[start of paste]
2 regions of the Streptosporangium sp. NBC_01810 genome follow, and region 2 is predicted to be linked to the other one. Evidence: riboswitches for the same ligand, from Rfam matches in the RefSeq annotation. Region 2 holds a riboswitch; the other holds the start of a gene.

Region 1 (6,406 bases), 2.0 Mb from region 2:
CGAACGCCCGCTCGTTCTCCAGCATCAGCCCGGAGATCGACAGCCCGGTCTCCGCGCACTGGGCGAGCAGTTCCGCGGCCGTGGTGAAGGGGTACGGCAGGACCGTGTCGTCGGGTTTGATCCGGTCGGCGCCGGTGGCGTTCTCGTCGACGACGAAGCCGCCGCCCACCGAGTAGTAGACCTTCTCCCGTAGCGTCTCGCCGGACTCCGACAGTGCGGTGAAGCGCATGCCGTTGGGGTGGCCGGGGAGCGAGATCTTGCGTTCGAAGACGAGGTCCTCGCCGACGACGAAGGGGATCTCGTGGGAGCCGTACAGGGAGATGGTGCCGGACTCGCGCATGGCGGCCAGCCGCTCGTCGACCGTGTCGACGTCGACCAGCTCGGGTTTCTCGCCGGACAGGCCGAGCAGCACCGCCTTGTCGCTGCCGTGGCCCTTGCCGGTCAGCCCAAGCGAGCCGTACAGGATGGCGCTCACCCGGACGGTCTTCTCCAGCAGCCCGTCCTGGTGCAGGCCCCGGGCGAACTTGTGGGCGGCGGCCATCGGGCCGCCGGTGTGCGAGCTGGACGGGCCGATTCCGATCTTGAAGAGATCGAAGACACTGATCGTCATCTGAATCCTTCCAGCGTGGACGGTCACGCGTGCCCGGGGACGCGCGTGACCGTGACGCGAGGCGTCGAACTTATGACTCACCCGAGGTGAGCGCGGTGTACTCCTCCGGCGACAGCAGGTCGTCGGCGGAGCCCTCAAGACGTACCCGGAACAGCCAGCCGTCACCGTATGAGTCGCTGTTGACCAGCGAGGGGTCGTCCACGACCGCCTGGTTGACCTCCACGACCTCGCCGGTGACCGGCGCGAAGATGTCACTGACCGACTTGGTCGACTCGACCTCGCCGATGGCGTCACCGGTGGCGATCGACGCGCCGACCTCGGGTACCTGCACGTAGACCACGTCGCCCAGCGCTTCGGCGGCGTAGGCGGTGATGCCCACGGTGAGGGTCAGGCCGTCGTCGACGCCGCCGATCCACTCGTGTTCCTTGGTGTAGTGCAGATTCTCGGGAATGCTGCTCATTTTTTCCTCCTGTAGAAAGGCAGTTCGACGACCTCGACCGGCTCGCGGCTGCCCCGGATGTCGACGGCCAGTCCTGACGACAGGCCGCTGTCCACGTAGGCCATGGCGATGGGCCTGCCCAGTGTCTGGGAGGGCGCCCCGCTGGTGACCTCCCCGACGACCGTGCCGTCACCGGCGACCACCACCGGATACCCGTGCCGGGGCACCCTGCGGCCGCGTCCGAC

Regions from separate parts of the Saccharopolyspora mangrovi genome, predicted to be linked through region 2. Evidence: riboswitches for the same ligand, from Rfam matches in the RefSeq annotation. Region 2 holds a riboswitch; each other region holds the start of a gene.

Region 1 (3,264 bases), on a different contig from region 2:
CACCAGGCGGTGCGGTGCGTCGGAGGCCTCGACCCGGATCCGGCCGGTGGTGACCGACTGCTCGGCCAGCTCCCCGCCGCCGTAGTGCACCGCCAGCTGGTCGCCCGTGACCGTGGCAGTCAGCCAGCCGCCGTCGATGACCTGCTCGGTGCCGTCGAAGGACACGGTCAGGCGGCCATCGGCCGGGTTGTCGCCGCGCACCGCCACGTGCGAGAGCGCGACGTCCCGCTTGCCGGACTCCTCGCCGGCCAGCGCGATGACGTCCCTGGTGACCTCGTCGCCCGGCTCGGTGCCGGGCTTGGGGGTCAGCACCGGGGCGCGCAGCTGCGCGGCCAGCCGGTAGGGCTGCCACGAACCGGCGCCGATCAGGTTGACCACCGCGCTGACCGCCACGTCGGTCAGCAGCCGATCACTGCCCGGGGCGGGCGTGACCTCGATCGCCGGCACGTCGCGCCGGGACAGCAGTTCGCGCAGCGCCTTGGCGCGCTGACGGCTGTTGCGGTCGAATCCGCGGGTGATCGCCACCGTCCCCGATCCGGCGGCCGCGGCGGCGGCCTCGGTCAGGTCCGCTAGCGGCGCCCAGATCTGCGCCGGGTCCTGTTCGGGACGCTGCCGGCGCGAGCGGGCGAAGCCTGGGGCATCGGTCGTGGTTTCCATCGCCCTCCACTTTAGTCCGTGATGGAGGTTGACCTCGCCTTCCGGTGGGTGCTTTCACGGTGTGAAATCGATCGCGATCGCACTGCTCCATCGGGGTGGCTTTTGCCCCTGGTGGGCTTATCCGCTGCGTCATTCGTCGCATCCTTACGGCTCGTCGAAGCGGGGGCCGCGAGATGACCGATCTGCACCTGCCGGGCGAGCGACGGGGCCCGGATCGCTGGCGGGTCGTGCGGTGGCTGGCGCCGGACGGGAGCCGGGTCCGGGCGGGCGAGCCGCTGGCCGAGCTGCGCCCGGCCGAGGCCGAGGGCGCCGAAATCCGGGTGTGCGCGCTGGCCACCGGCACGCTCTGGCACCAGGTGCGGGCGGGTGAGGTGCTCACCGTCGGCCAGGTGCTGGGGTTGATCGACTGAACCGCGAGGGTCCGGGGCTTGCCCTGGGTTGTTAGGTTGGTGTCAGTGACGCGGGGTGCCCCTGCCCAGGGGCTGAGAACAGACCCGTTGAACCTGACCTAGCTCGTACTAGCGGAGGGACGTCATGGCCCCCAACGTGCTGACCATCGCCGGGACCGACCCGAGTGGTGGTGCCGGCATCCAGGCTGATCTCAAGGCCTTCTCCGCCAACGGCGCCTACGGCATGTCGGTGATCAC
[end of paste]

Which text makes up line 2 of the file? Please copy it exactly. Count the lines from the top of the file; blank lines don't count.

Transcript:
Region 1 (6,406 bases), 2.0 Mb from region 2: